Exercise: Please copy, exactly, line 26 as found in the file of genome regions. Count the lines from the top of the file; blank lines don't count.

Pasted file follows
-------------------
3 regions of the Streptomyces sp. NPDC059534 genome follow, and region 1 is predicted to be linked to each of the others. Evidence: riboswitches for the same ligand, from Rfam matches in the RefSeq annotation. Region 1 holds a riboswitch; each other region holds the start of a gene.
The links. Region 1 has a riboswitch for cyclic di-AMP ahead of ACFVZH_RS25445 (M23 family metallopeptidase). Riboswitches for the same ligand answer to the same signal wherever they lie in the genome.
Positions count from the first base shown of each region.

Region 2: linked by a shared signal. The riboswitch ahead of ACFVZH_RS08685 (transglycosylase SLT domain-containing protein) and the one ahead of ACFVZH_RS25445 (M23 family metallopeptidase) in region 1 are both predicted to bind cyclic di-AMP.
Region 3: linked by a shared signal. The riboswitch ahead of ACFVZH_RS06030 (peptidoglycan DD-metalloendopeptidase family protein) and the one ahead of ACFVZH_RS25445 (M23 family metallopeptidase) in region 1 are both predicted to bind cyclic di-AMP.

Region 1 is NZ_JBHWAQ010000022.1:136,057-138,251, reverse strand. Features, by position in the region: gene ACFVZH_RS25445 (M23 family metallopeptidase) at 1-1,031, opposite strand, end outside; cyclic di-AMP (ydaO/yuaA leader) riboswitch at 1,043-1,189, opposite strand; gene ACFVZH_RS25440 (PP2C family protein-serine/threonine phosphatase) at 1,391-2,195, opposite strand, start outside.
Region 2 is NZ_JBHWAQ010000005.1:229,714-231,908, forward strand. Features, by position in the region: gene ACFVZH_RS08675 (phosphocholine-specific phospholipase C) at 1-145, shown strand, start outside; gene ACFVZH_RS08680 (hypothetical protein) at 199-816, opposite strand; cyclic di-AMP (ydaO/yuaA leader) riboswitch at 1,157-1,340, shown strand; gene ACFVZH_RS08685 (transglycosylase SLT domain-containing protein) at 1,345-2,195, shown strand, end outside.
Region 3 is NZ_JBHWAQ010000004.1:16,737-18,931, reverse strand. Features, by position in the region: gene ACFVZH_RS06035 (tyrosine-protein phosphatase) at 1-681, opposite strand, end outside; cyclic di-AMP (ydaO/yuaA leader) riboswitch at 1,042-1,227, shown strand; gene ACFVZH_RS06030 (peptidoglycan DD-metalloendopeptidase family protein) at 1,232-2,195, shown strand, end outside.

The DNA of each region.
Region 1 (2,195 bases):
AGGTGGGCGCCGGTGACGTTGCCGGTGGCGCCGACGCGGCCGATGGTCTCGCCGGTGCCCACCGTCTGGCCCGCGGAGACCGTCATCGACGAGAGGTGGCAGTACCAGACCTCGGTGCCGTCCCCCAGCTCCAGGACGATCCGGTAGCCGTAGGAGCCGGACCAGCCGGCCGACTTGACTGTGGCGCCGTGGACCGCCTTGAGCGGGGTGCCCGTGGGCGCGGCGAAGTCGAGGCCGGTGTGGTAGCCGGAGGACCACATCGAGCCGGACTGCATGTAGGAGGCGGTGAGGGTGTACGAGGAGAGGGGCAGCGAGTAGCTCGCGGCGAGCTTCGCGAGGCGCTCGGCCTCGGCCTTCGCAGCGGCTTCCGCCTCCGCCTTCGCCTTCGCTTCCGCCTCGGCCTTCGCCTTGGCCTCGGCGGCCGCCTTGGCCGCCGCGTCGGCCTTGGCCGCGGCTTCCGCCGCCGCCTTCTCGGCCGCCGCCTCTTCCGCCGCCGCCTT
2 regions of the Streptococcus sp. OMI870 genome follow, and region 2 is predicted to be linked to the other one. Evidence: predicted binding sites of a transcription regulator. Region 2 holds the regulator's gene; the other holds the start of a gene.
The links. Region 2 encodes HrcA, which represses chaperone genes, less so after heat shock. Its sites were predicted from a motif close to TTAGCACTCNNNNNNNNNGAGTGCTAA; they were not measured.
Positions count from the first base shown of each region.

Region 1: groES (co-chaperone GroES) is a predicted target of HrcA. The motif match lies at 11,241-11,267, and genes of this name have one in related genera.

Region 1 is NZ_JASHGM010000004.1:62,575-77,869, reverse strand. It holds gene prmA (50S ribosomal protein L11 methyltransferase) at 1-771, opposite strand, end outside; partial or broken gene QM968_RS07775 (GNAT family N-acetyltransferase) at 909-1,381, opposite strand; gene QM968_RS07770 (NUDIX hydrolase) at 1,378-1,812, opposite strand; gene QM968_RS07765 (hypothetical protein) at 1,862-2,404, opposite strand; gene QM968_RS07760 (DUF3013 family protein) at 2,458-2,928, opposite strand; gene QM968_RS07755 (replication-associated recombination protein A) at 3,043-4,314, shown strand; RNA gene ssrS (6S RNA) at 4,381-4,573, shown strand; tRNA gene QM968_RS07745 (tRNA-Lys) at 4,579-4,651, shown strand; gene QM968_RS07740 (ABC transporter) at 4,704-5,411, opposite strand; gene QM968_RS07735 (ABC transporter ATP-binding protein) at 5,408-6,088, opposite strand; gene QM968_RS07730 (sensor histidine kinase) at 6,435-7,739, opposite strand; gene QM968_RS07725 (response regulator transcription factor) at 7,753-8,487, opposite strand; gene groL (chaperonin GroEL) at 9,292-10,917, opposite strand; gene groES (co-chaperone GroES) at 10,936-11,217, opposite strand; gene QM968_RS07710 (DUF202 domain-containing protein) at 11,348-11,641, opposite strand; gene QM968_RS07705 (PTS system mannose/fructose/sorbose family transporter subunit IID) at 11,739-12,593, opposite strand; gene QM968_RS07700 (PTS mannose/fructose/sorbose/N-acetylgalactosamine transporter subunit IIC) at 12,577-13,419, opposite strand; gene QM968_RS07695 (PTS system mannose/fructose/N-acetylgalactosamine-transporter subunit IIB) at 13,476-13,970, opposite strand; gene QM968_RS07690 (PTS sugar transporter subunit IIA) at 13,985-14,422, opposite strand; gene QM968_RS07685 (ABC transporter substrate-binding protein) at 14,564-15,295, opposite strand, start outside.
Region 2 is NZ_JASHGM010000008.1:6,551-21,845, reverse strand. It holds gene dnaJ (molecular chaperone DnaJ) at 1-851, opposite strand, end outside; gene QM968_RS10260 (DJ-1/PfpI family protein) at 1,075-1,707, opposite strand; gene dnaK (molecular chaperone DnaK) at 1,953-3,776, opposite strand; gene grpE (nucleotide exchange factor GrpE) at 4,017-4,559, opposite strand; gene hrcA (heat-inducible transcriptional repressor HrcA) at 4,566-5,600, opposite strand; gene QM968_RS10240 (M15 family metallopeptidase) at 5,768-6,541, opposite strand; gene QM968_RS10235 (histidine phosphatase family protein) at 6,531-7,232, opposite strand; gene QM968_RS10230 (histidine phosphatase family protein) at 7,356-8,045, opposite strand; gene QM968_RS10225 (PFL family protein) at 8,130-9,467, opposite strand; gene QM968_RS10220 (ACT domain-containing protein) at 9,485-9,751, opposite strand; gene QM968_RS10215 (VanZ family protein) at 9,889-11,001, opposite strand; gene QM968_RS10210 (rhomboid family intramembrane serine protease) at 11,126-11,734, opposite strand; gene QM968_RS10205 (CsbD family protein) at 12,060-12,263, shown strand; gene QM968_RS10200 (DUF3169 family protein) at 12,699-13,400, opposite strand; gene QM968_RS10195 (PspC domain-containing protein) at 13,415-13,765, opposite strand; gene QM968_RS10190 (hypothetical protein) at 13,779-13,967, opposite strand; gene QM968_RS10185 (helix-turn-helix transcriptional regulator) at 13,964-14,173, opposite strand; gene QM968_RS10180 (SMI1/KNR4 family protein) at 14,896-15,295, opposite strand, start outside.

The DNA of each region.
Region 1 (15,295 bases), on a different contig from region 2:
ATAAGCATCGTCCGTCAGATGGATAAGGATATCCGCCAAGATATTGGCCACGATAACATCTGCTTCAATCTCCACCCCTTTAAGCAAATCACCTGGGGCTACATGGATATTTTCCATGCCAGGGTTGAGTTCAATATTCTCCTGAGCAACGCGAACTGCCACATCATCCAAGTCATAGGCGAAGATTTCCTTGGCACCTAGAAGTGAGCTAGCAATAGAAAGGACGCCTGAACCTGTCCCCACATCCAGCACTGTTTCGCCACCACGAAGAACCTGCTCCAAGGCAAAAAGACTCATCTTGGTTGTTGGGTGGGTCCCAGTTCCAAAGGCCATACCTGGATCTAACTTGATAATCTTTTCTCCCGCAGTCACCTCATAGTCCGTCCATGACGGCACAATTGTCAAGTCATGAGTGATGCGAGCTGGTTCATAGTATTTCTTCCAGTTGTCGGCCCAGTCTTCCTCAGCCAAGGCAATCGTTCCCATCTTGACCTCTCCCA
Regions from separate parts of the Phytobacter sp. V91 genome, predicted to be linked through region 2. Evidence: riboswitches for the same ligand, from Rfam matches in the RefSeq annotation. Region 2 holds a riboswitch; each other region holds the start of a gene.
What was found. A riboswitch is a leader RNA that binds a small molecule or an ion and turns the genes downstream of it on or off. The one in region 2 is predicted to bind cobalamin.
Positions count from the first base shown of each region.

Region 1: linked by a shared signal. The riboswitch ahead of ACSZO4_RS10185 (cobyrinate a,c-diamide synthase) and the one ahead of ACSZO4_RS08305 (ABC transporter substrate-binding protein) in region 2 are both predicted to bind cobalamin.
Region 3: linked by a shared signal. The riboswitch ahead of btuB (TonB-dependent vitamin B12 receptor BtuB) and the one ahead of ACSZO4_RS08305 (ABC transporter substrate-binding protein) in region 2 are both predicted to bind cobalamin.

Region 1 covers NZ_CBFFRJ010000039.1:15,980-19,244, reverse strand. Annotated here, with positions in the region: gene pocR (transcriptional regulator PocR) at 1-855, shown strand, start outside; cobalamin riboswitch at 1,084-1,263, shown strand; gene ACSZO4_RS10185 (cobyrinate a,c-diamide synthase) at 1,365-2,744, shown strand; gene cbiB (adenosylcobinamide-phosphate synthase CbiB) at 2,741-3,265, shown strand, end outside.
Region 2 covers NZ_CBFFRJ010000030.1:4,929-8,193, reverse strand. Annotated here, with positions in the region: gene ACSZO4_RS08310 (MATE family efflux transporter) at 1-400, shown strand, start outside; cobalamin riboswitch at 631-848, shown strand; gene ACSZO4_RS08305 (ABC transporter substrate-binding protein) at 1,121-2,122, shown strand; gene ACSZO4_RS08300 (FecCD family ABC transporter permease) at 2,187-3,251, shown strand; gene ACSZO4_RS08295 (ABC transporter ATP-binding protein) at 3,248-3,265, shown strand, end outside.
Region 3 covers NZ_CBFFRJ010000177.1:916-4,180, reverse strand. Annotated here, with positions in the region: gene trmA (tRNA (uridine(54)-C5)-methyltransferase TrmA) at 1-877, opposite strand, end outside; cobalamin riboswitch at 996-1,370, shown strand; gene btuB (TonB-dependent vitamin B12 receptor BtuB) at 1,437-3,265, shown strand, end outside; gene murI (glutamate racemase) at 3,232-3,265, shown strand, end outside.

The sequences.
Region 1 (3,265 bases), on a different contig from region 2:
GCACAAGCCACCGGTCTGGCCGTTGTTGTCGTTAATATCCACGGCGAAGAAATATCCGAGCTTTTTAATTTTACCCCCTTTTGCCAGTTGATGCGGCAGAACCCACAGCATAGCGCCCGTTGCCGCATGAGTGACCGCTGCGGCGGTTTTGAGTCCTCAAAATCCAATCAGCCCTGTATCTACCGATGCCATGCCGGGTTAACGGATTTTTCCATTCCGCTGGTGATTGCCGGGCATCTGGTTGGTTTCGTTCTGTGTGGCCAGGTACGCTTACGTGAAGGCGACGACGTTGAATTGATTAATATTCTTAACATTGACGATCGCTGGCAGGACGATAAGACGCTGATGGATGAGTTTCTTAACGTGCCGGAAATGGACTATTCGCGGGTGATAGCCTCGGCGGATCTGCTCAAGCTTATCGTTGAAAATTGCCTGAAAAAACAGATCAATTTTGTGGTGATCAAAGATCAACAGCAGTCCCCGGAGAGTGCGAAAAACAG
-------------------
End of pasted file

Region 1 covers NZ_CBFFRJ010000039.1:15,980-19,244, reverse strand. Annotated here, with positions in the region: gene pocR (transcriptional regulator PocR) at 1-855, shown strand, start outside; cobalamin riboswitch at 1,084-1,263, shown strand; gene ACSZO4_RS10185 (cobyrinate a,c-diamide synthase) at 1,365-2,744, shown strand; gene cbiB (adenosylcobinamide-phosphate synthase CbiB) at 2,741-3,265, shown strand, end outside.